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Seymour Hersh: Off the Record

Three decades after My Lai, the author is still waging a battle against lies and corruption in government.


Throwing words like flames, Seymour Hersh, contributing writer for The New Yorker and a bestselling author, writes in-depth and intricate exposes about the politics of war. His Pulitzer Prize for international reporting was awarded for his bestseller about Vietnam, My Lai 4: A Report on the Massacre and Its Aftermath. Three decades later, Hersh is still waging a battle against lies and corruption in government. His hard-hitting articles helped expose the Abu Ghraib torture scandal, and his latest book, Chain of Command: The Road from 9/11 to Abu Ghraib, was described by AlterNet as "a searing indictment of the Bush administration for its willful ignorance, ideological agenda, and above all, a profound failure of leadership."

Hersh, who was born and raised in Chicago, graduated from the University of Chicago.

Chicago Life: You started your career in journalism working as a police reporter for the City News Bureau. What do you think about its closing?

Seymour Hersh: It's an end of an era. Things go on.

Chicago Life: You have been quoted as saying that the word insurgency is not the right one for what is happening in Iraq. Can you explain that?

Seymour Hersh: One of the things that word does is it brands those who are fighting against us as jihadists and outsiders when outsiders account for only 5 to 7 percent. For most of those fighting, it's their country, and they view us as outsiders. We've come and occupied their country, and they are fighting to protect their own country, property, family and values. So from their point of view, who are the insurgents? My guess would be that if some people from another country came to my block in Washington and wanted to come into my house without being invited and make accusations about me, I would be not very happy about it. I wouldn't be an insurgent if it was my house they were coming into and I was responding.

Chicago Life: What do you think is going to happen in Iraq?

Seymour Hersh: The goal of the American military is to train the Iraq army to stand up with American help and American weapons. Let's assume the best--that the Iraq army in six months absolutely comes up to our standards and meets every requirement of the United States and is trained in our model and our practices. What have we done for the last two and one half years? We've been fighting to a stalemate. So, we're training an army that's going to replace us and have no more chance of winning than we do. When you look at it that way, it's just some sort of never-ending la-la land. Even if everything could work out, which it isn't going to because it never does, we haven't been able to beat an insurgence. Why should they?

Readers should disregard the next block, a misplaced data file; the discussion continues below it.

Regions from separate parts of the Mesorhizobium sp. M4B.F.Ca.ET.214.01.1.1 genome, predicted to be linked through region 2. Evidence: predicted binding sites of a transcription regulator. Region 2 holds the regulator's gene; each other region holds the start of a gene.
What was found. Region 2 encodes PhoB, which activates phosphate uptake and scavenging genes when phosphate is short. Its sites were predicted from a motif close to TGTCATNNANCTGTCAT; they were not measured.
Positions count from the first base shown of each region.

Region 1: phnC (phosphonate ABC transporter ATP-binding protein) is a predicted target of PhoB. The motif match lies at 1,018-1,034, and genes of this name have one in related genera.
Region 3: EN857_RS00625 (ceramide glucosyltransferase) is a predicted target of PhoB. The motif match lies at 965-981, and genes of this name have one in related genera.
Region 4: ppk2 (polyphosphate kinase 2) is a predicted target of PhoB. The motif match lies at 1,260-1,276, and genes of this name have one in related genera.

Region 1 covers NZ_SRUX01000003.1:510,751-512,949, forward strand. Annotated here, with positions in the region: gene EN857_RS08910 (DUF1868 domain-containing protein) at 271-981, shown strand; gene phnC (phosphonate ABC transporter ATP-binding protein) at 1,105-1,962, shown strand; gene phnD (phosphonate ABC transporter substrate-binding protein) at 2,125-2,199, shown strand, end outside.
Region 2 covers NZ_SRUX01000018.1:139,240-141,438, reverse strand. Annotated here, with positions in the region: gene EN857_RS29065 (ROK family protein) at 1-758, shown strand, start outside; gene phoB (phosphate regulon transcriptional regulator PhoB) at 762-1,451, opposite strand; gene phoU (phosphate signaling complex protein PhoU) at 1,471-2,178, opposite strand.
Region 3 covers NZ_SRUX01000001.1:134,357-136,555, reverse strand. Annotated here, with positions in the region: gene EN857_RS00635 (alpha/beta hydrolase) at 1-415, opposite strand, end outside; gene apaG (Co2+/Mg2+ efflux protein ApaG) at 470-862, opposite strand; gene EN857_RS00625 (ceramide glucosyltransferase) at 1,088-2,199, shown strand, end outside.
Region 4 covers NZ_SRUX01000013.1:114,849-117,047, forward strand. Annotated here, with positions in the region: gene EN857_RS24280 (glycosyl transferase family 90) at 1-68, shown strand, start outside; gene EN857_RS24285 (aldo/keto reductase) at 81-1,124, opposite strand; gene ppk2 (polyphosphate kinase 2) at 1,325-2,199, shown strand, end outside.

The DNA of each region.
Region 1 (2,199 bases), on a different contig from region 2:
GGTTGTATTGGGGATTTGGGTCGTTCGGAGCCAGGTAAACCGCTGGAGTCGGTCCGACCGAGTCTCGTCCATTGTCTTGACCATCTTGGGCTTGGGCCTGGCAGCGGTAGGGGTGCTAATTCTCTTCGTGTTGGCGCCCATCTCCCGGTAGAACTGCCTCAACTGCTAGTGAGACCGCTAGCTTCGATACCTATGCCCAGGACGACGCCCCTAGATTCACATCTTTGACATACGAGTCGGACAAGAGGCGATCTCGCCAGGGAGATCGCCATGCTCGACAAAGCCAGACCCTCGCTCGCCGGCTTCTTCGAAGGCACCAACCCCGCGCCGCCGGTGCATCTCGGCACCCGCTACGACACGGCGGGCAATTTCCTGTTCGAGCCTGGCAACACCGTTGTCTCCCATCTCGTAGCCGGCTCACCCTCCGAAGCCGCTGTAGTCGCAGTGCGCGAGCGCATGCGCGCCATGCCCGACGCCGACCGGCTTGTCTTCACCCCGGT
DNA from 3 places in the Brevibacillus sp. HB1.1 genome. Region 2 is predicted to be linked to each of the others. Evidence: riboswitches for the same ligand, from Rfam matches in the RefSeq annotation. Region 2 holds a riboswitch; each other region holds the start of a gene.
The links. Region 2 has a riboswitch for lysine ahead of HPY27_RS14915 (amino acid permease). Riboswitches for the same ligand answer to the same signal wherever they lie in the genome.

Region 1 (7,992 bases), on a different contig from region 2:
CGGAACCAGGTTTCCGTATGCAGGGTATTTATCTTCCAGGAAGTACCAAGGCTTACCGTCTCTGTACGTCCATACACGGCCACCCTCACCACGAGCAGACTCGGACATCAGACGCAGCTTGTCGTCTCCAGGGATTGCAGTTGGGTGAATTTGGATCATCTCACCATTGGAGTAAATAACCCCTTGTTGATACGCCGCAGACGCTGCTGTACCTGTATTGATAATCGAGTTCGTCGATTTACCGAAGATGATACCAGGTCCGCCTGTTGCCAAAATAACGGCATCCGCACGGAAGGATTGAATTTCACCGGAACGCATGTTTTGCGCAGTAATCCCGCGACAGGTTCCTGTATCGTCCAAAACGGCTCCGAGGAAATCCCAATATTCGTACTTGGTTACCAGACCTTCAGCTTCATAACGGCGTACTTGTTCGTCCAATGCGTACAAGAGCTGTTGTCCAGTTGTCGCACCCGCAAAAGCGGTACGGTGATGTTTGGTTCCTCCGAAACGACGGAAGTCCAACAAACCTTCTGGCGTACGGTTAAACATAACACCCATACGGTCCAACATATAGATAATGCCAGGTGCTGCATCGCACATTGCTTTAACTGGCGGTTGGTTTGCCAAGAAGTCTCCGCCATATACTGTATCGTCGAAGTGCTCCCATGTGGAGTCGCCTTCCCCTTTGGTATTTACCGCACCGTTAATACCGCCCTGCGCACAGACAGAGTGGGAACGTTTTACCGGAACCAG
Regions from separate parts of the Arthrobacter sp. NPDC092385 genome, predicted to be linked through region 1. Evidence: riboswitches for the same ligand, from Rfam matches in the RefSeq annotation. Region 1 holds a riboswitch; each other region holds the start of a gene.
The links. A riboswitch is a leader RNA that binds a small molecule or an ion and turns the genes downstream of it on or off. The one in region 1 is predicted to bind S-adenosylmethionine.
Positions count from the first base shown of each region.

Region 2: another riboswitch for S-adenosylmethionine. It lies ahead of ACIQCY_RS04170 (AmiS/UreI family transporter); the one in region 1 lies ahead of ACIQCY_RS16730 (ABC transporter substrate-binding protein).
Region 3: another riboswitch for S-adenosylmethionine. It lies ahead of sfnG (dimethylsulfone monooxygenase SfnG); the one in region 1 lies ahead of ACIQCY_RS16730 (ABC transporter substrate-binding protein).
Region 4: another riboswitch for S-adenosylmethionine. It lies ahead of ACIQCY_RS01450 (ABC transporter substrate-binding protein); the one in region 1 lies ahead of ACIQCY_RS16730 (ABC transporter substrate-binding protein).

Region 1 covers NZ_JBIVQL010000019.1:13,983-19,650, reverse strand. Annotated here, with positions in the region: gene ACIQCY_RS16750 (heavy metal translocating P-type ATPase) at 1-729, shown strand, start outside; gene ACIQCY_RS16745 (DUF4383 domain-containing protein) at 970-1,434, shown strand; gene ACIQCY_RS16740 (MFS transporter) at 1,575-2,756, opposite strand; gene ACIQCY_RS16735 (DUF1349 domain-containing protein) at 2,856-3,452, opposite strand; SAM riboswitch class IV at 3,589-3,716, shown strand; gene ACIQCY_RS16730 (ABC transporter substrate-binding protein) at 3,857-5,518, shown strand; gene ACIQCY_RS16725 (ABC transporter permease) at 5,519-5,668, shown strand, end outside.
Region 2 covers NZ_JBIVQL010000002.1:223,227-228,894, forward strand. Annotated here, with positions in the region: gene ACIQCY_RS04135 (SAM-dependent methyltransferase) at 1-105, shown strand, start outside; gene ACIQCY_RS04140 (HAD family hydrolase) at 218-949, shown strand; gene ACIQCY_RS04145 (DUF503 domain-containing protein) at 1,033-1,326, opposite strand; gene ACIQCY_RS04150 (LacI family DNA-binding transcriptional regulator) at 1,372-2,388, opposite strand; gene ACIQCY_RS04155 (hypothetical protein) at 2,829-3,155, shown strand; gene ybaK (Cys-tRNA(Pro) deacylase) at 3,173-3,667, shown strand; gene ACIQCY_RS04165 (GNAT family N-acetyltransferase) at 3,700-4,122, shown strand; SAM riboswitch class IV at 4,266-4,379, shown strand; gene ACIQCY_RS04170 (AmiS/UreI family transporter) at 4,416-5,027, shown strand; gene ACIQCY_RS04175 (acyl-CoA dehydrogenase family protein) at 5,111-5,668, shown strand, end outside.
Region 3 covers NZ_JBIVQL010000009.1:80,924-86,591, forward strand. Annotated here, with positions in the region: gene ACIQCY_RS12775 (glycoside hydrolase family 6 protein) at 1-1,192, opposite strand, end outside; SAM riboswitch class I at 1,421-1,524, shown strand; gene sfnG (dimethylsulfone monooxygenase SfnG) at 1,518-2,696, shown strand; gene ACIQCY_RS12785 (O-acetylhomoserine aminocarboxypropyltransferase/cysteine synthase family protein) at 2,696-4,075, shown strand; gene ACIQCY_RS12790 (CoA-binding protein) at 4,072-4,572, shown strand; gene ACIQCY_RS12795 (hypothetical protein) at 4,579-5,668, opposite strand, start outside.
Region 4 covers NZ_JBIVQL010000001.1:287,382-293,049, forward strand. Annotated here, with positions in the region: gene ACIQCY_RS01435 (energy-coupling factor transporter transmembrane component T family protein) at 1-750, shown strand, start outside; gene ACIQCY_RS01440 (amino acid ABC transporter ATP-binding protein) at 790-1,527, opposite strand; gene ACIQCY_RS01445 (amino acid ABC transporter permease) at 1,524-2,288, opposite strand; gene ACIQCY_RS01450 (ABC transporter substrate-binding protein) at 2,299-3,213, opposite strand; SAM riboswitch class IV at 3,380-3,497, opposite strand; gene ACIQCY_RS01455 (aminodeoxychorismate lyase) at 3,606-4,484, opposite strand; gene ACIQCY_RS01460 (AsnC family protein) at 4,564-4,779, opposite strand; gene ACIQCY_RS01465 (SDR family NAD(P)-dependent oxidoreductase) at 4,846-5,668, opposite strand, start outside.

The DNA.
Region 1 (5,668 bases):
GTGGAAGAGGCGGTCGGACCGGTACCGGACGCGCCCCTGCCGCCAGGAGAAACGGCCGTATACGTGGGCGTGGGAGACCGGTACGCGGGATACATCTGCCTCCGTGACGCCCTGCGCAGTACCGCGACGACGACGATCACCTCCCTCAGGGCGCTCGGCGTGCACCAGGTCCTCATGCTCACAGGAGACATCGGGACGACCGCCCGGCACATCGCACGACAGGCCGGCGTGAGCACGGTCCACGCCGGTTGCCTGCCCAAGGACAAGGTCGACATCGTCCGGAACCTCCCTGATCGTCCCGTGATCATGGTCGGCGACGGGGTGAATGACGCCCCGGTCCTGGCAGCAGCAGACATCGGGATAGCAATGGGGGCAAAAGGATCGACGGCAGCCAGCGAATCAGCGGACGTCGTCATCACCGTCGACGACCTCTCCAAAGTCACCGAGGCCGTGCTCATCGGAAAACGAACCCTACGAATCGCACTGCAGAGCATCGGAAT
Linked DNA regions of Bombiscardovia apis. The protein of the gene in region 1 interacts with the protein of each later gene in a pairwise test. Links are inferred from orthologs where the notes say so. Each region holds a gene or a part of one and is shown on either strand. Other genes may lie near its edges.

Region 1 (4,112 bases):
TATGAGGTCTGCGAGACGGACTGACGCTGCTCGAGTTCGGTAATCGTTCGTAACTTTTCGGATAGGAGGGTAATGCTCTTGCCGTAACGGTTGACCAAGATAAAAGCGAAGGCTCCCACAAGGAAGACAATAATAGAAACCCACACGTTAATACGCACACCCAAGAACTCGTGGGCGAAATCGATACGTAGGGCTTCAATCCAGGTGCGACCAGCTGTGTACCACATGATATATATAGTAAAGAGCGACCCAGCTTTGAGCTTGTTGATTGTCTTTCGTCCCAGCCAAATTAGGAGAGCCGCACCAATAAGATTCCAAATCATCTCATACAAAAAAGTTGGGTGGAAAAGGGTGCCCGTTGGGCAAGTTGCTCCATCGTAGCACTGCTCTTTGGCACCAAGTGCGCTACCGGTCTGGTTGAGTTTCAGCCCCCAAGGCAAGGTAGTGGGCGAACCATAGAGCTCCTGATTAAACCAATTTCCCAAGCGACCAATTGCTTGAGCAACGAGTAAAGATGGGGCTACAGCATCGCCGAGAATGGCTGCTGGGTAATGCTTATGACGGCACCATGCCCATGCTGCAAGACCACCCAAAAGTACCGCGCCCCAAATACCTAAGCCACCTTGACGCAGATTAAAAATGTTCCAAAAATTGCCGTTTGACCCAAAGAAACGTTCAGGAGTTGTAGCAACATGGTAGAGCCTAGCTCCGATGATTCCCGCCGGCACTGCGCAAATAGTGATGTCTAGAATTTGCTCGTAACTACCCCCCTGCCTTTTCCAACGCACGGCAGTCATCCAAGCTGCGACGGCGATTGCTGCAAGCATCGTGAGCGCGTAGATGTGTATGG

Chicago Life: You have been quoted as saying that we were in

some ways led into the situation that now exists in Iraq. Can you explain that?

Seymour Hersh: What we knew from intelligence before the war is that every major intersection was lined with Saddam's most elite troops, special Republican Guards and another group known as the SSO, which had personal body guards. They were there on every street corner with sandbags, machine guns, rocket-propelled launchers and lots of ammunition. Then, overnight in early April of 2003, everybody disappeared. They all went to fight a guerrilla war.

Chicago Life: So are you saying that we walked into a trap?

Seymour Hersh: There was nothing subtle about what the president was doing. Iraq certainly knew he was coming.

Chicago Life: The White House is now implying that they might use military force in Iran. Do you think that is a possibility?Seymour Hersh: I think it's less likely now than it would have been a year ago, before the collapse in Iraq and the oil crisis. Iraq produces an awful lot of oil. Things are much more difficult now for the Bush administration. The answer is I have no more information than you do on that.

Chicago Life: Why do people risk their careers to leak information to you?

Seymour Hersh: So many people in the American military and American intelligence just want to do their job right, and it must be very frustrating for them when they can't do their job right. When military decisions aren't made the right way, people get frustrated. We're waging a war that is not honorable. People like me get a lot of calls. The same thing happened to me in Vietnam. I don't know whether it's expiation or not, but people have a load of baggage on their heads, and they have dinner with me, take the baggage off their heads and put it on mine. I feel right now that I have a lot of baggage. A lot of people, more than ever in the last couple of months, have talked to me. I get pushed and pulled 100 ways.